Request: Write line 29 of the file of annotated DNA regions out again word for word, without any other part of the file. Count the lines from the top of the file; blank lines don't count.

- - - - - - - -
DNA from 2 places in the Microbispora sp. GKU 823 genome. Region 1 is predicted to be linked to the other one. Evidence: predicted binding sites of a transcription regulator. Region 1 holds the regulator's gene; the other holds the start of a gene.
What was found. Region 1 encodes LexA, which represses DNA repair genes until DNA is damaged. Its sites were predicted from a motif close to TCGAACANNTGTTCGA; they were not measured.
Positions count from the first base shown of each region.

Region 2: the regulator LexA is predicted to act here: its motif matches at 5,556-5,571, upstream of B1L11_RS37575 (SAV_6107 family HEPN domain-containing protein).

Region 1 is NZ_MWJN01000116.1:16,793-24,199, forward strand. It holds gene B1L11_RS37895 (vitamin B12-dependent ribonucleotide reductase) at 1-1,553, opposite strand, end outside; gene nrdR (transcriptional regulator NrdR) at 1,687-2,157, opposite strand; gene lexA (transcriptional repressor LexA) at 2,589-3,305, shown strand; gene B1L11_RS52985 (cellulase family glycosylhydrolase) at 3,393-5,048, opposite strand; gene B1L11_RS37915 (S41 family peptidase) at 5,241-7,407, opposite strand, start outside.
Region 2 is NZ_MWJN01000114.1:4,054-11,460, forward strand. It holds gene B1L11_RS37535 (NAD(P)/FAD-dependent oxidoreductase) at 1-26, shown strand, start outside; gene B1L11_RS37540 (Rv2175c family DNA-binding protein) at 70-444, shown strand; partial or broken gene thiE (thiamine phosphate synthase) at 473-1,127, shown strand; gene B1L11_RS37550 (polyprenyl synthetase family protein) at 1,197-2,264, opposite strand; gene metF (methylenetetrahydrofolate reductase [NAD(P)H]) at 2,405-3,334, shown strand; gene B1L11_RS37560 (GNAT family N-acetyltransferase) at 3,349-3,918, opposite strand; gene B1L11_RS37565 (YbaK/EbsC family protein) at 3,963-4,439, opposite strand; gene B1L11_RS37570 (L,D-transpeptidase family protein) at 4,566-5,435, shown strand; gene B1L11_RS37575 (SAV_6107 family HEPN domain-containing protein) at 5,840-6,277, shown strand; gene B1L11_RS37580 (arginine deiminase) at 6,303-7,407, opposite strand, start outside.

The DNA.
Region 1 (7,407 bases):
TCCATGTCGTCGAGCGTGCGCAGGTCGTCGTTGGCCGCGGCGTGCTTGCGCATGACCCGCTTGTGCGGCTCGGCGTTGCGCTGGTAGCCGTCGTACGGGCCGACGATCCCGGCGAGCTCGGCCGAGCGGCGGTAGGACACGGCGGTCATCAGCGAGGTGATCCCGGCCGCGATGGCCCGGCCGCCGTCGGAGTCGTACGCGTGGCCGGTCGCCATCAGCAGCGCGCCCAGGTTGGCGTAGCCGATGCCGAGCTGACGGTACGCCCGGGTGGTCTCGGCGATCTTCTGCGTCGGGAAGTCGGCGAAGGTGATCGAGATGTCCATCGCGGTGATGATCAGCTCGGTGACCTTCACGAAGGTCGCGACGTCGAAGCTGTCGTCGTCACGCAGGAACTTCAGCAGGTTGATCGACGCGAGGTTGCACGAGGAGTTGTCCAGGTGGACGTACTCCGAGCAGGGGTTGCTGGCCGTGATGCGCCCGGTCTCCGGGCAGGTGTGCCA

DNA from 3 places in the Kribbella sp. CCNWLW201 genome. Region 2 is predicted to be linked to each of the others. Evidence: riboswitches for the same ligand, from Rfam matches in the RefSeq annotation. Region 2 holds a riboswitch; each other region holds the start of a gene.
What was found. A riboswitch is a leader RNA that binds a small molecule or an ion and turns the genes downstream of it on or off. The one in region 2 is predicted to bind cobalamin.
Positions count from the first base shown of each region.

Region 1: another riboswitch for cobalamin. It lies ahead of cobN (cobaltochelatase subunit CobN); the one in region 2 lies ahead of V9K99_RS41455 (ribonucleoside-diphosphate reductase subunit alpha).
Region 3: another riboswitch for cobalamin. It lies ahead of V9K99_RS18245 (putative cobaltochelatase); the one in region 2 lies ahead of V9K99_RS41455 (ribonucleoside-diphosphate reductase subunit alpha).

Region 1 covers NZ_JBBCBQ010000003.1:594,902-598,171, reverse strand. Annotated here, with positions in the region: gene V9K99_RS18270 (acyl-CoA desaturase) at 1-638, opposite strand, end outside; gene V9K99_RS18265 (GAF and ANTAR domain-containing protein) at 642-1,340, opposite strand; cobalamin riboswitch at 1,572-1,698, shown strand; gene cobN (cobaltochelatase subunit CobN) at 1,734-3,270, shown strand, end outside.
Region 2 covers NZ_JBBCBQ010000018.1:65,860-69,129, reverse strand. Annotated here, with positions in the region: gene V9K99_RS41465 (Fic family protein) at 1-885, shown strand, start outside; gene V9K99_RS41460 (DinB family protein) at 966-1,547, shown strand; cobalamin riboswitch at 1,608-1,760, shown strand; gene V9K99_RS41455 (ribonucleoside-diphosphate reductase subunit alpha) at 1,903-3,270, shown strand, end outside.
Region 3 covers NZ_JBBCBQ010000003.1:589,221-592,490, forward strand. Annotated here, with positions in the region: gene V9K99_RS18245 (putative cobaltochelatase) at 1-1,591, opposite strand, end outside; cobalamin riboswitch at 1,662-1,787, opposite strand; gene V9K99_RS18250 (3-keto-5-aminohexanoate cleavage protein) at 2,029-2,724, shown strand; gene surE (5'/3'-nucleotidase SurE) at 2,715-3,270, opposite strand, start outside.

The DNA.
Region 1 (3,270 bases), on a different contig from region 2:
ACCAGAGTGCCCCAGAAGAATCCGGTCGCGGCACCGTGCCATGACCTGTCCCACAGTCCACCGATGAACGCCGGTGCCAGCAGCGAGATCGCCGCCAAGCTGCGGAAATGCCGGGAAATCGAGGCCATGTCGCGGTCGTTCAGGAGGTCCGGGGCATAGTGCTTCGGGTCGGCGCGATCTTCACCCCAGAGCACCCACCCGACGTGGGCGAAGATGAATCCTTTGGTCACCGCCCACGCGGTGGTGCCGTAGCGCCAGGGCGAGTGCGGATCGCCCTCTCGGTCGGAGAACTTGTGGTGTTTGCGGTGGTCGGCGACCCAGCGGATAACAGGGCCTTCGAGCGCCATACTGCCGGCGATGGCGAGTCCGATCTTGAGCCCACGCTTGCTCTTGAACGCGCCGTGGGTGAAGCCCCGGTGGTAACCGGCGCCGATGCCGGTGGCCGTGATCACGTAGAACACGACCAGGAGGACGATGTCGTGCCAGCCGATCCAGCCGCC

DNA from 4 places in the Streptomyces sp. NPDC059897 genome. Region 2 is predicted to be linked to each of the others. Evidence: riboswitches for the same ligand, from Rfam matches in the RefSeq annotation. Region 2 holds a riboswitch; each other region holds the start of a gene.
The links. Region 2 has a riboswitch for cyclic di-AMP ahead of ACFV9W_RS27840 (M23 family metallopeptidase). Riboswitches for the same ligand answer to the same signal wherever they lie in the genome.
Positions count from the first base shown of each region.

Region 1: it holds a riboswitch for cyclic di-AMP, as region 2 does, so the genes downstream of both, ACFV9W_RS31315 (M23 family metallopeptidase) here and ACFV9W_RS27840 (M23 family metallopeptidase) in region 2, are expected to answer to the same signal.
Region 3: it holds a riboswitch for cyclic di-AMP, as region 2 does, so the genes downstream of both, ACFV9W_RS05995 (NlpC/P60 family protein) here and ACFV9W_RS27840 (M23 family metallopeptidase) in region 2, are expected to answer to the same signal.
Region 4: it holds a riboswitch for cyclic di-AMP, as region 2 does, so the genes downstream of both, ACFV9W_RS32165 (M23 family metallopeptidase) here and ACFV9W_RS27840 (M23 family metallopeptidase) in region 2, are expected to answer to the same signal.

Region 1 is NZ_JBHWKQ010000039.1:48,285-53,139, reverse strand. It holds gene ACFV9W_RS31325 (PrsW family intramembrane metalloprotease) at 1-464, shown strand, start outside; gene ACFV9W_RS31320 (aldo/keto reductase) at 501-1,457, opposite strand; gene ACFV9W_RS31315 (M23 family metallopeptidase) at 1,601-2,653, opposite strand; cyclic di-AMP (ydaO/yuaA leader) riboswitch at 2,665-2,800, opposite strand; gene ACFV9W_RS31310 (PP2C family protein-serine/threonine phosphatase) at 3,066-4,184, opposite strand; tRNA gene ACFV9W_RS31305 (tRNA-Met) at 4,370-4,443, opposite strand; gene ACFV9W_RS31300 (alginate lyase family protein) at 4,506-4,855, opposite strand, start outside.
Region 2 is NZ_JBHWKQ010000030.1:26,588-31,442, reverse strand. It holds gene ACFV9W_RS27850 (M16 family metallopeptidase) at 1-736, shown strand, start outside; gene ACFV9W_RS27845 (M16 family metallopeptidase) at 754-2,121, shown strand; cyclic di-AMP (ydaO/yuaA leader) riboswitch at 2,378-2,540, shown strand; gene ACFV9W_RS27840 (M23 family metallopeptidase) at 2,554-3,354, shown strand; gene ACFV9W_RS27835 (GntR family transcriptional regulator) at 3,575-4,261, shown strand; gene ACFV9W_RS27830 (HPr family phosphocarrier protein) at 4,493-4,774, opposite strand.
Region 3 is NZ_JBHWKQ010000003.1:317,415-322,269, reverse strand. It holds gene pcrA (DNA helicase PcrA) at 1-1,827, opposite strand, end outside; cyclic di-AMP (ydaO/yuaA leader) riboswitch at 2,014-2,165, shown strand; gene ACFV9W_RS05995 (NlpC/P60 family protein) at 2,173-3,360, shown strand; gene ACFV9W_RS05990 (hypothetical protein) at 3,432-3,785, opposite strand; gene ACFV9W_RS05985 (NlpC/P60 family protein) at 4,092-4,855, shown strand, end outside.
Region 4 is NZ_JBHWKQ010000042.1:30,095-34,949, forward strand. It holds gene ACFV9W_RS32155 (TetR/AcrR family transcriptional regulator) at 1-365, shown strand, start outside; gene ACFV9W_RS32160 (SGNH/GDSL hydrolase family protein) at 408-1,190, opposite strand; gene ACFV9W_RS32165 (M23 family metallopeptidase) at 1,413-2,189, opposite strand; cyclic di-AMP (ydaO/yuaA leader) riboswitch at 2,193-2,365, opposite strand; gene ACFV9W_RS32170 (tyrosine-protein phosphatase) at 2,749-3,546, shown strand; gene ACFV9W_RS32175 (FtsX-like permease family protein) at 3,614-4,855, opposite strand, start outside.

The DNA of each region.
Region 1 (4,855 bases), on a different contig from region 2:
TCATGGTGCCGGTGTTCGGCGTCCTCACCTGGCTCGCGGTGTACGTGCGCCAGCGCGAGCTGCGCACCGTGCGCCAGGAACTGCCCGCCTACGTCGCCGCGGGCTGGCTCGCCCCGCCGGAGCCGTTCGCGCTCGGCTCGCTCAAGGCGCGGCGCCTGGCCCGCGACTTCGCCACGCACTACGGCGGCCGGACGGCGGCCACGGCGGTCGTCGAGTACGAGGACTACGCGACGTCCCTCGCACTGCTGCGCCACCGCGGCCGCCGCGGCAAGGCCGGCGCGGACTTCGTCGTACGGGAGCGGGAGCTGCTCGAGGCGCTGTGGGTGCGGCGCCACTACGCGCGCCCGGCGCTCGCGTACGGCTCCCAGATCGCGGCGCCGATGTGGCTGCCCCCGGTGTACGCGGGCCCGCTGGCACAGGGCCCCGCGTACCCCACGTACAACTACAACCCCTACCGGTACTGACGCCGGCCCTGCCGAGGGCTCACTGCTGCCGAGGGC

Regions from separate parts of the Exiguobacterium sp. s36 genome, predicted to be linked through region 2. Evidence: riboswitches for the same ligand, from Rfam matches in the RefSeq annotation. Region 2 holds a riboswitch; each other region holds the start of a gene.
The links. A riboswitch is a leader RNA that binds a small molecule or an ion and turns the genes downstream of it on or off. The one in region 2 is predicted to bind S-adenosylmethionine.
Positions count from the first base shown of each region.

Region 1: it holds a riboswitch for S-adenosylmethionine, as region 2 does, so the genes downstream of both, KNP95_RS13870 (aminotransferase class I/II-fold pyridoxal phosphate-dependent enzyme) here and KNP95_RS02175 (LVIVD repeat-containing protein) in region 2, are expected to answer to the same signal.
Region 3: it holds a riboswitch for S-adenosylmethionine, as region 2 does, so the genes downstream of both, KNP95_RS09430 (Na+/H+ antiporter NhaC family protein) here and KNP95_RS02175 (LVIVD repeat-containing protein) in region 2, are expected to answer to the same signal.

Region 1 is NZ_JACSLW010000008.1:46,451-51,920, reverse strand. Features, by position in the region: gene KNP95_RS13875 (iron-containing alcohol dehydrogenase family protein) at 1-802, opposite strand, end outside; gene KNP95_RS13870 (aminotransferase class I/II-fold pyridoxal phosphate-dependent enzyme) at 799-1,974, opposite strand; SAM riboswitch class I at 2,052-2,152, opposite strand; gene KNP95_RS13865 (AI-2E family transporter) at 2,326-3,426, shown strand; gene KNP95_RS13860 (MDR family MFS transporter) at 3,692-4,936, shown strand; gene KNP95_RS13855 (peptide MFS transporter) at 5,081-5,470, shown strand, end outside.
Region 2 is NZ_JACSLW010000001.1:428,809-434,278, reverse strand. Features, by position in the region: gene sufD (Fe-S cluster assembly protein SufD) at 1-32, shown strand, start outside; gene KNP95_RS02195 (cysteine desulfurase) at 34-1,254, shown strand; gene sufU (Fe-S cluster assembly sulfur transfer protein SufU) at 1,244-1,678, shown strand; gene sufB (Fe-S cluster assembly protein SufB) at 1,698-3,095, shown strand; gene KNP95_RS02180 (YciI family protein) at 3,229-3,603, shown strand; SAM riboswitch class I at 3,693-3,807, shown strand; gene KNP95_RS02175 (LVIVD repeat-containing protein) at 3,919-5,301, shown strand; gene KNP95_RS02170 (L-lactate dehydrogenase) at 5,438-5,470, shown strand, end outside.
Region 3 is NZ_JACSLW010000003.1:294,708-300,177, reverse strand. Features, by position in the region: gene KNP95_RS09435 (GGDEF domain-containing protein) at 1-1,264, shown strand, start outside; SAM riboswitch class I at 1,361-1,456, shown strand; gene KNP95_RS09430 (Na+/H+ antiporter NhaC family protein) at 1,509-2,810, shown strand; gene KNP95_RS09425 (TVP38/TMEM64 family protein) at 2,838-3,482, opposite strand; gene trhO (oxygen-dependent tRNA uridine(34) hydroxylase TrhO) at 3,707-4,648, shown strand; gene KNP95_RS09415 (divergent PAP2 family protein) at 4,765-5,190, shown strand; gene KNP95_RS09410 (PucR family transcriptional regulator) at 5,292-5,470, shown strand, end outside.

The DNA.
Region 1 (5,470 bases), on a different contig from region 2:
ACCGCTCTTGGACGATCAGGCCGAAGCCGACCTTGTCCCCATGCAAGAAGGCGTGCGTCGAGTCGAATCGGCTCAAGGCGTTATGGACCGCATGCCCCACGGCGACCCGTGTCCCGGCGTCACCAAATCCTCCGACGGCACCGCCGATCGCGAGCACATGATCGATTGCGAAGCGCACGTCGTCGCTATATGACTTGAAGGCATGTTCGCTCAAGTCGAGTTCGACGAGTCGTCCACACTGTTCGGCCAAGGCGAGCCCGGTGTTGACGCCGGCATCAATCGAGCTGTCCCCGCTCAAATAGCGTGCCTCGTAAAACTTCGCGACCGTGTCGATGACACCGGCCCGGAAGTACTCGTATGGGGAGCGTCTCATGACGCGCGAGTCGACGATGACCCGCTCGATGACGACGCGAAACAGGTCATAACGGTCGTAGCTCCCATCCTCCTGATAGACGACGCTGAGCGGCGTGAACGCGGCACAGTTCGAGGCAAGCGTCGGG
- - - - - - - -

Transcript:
Region 3 is NZ_JBHWKQ010000003.1:317,415-322,269, reverse strand. It holds gene pcrA (DNA helicase PcrA) at 1-1,827, opposite strand, end outside; cyclic di-AMP (ydaO/yuaA leader) riboswitch at 2,014-2,165, shown strand; gene ACFV9W_RS05995 (NlpC/P60 family protein) at 2,173-3,360, shown strand; gene ACFV9W_RS05990 (hypothetical protein) at 3,432-3,785, opposite strand; gene ACFV9W_RS05985 (NlpC/P60 family protein) at 4,092-4,855, shown strand, end outside.